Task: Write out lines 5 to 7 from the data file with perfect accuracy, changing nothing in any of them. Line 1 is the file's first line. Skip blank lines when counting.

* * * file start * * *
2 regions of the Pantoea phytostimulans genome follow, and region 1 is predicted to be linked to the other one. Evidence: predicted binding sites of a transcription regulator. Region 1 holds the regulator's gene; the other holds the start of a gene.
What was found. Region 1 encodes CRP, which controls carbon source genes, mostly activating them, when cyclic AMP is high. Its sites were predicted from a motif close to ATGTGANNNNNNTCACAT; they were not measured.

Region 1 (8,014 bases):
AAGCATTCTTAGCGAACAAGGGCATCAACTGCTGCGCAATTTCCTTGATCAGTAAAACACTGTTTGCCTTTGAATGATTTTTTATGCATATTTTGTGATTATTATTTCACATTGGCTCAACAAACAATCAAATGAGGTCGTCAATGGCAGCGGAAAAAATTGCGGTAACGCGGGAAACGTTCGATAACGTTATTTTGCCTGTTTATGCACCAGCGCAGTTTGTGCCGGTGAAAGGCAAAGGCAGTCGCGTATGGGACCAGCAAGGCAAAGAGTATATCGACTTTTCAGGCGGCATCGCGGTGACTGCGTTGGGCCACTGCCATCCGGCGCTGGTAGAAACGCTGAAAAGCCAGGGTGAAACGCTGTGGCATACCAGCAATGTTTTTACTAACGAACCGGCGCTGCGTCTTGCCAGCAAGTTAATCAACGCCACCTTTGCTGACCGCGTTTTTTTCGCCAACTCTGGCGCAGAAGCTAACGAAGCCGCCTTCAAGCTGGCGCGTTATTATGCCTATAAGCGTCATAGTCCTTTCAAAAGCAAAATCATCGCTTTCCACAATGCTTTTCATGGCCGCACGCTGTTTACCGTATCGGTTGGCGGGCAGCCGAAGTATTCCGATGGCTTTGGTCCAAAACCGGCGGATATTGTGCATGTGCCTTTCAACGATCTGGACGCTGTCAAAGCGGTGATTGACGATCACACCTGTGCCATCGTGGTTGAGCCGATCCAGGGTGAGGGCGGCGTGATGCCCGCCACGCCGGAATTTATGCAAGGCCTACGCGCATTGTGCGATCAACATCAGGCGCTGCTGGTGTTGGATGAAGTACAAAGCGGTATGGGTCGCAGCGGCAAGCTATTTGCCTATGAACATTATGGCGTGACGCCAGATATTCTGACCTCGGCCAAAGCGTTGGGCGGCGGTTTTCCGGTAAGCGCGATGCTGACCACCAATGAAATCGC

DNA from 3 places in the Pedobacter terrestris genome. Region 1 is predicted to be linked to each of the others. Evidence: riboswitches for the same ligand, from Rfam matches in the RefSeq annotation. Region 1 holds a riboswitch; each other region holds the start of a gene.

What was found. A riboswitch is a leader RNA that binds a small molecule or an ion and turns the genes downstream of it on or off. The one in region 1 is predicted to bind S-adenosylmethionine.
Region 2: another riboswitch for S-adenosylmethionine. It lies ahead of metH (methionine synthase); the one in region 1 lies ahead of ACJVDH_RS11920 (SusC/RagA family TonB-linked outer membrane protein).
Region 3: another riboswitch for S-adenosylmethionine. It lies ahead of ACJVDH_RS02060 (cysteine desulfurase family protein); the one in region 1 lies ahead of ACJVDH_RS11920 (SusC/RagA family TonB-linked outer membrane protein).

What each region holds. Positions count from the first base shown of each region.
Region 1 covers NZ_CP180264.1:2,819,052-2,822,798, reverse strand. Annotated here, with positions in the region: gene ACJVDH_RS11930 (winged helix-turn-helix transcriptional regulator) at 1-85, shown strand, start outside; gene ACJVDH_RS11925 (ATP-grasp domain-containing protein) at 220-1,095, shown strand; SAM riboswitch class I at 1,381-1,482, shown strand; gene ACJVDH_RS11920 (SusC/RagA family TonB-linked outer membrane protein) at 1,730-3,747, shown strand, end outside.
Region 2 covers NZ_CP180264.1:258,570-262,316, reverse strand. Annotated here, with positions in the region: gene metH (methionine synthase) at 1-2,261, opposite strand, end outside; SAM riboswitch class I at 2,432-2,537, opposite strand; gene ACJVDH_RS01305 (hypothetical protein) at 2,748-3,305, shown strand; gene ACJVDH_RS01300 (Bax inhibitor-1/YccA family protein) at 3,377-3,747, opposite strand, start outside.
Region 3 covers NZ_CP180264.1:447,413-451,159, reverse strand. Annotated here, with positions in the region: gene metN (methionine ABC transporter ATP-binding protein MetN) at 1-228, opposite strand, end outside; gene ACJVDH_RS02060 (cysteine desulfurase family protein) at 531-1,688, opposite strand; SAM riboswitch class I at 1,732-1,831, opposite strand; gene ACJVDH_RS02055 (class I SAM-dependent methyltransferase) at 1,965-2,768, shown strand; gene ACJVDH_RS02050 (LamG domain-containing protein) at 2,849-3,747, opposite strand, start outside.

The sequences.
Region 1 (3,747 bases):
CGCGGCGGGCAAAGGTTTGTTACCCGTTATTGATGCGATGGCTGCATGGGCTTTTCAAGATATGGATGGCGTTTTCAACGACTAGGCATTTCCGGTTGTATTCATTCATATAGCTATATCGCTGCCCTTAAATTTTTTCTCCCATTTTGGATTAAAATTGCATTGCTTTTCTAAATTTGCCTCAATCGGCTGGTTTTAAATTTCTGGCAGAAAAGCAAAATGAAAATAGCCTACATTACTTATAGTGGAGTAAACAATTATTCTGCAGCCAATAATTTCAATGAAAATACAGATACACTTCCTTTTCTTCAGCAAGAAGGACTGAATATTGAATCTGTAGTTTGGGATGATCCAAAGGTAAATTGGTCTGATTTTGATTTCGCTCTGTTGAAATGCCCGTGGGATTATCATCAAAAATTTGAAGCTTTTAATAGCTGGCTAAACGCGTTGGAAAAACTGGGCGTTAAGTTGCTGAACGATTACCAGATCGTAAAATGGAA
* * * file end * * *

DNA from 3 places in the Pedobacter terrestris genome. Region 1 is predicted to be linked to each of the others. Evidence: riboswitches for the same ligand, from Rfam matches in the RefSeq annotation. Region 1 holds a riboswitch; each other region holds the start of a gene.

What was found. A riboswitch is a leader RNA that binds a small molecule or an ion and turns the genes downstream of it on or off. The one in region 1 is predicted to bind S-adenosylmethionine.
Region 2: another riboswitch for S-adenosylmethionine. It lies ahead of metH (methionine synthase); the one in region 1 lies ahead of ACJVDH_RS11920 (SusC/RagA family TonB-linked outer membrane protein).